Hubby pushed hard, and he told me things needed to change. When it finally occurred to me that something was in fact “broken”, I began to get scared that maybe it was our marriage. He was the one who suggested I needed to do something really different to break out of this funk that I was stuck inside, a mid life crisis sort of gesture. So at age 51, I went back to school to start on my first college degree, and I got my first tattoo. The ink actually came first. It was something I’d always wanted to do but hadn’t because I didn’t want to disappoint my mother.

Gradually, the wild child began to find her way back. I finally opened my eyes and realized I no longer cared what others thought, and I didn’t have to fit into any molds of what I should be. I only have to do what makes me happy. I finally figured out what I wanted to be when I grew up.

My marriage? It was never broken. I was. My sexagenarian hubby? He loves the wild child. Me? I’m happier than I’ve ever been, pink hair, ink, loud music, bad language and all. I wish I’d realized what was missing years ago. Me.

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I’ve always found music to be my solace and my refuge, and it’s odd because I don’t listen to quiet or calming music. Music soothes my soul even if I do like it loud. I prefer screaming guitars, pounding drums and lyrics I can scream or yell along with. I like to call it my scream therapy. When I feel stressed or unhappy, I crank the music up. My musical tastes are all over the place, but mostly I like it loud.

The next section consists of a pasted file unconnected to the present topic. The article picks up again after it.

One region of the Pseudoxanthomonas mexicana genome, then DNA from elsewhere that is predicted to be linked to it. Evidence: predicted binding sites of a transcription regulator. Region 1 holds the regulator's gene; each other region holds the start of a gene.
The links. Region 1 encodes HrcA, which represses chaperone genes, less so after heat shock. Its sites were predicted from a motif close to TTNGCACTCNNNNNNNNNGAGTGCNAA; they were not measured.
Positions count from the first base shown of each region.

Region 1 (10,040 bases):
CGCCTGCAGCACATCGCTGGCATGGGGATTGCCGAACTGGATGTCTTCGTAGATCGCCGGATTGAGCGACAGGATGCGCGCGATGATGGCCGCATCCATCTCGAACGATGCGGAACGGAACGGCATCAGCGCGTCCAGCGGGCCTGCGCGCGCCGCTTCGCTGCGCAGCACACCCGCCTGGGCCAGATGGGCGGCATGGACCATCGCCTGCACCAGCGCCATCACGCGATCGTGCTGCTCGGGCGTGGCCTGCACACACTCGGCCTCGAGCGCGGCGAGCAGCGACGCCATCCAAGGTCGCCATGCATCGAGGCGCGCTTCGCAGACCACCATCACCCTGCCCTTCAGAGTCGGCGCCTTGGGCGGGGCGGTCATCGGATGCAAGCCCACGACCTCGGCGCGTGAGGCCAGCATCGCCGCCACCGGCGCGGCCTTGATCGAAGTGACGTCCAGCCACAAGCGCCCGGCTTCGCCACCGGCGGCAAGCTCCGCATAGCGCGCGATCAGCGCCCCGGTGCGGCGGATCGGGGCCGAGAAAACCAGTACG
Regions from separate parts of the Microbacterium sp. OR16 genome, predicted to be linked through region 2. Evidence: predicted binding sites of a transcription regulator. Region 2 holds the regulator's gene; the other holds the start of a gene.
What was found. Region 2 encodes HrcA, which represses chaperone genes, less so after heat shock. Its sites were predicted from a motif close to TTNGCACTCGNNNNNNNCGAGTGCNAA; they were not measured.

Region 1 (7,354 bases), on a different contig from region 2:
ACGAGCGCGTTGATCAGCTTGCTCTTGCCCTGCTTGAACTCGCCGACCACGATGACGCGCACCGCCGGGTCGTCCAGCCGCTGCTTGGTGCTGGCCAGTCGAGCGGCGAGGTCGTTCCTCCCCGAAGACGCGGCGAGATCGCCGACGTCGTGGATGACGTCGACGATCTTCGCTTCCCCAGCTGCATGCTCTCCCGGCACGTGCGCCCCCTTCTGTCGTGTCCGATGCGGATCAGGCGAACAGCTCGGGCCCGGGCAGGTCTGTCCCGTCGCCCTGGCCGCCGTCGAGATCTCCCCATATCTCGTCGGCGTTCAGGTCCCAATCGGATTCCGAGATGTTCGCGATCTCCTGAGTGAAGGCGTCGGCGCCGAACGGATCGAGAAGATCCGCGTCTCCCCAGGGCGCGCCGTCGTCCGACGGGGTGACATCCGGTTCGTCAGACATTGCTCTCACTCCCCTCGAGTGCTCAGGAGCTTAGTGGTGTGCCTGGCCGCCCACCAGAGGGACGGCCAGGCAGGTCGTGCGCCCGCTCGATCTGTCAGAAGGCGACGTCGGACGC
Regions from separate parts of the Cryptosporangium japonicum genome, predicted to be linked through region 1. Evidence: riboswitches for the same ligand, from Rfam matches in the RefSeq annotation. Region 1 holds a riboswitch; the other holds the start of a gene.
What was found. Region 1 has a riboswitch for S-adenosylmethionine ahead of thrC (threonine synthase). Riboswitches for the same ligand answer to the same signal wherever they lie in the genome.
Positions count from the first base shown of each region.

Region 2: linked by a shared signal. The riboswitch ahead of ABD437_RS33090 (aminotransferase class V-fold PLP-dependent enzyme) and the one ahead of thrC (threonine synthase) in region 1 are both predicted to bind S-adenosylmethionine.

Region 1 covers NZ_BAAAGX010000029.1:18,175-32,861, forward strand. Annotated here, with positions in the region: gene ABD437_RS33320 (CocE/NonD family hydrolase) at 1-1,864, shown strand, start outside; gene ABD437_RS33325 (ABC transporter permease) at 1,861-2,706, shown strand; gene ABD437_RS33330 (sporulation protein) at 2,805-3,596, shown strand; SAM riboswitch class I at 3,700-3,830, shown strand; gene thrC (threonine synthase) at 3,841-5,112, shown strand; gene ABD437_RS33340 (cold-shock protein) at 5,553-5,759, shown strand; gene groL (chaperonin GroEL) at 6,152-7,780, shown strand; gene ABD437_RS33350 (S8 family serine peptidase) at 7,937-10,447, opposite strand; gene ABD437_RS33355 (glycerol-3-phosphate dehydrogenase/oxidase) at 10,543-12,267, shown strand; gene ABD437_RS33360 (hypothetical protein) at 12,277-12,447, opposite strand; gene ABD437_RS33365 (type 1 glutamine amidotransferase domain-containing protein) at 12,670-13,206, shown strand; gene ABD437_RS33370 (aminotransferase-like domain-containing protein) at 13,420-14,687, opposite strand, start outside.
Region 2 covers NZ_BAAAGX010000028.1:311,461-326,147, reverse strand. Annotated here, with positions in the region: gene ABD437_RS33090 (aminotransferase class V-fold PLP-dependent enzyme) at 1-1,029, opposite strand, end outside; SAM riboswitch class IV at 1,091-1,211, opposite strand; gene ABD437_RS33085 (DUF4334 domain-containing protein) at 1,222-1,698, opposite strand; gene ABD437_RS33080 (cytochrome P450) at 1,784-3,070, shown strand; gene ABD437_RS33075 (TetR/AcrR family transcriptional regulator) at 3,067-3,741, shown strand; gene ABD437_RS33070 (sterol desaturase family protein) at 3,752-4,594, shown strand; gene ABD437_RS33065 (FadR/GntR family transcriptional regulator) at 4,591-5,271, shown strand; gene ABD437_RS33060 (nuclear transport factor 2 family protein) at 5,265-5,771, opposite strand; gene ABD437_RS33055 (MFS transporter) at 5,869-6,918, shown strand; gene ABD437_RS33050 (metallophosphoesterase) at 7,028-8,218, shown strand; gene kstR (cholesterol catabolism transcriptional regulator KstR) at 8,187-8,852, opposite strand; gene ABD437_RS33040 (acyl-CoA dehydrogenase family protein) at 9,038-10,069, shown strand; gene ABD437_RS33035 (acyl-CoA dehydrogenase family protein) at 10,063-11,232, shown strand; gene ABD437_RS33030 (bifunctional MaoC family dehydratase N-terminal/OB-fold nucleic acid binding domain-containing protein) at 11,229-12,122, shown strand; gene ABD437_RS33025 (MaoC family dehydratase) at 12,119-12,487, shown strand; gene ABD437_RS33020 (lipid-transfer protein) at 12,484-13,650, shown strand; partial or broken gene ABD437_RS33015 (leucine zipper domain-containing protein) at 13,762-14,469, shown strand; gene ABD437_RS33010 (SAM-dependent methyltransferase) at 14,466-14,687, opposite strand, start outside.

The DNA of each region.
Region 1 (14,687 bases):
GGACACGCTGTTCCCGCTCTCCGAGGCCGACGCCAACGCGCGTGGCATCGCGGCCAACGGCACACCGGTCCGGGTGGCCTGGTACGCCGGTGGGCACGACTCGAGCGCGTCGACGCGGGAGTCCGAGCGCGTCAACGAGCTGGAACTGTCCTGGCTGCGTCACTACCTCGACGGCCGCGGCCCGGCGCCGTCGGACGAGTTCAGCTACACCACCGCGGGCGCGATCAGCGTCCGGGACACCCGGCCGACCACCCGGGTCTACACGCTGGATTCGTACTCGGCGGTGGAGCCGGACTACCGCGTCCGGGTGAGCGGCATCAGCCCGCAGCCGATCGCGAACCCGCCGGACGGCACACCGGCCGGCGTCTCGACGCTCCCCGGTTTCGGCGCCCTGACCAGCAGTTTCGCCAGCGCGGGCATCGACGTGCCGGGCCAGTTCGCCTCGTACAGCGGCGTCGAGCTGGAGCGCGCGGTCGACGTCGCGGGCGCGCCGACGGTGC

My first concert was a disaster. My cousin and I were both young and foolish, and apparently my parents were pretty naive, too. We tried to go see Rod Stewart and Blue Oyster Cult. It was the early 1970’s. What my parents were thinking, I have no idea, but they dropped us off at the arena and headed back home, assuming we were safe and we’d have a great time. They’d just gotten home when we called and asked them to come get us. We were so far in over our heads, we were terrified, and we’d walked out of the arena. When the lights went down, we were sitting in our reserved seats down on the floor in front of the stage, and there was this horrendous rumbling noise. The man next to us yelled at us to pick up our seats and “RUN!” We had no idea what was happening. The crowds in the nosebleed seats were rushing the stage. We had to pick up our seats and move them forward or they were going to stand in front of us. We had no clue that that kind of thing happened at big concerts. Blue Oyster Cult hit the stage. It was loud, it was scary, and the arena was suddenly awash in marijuana smoke. We got the hell out of Dodge. We walked down the street to a 24-hour diner and called my folks for a ride back home.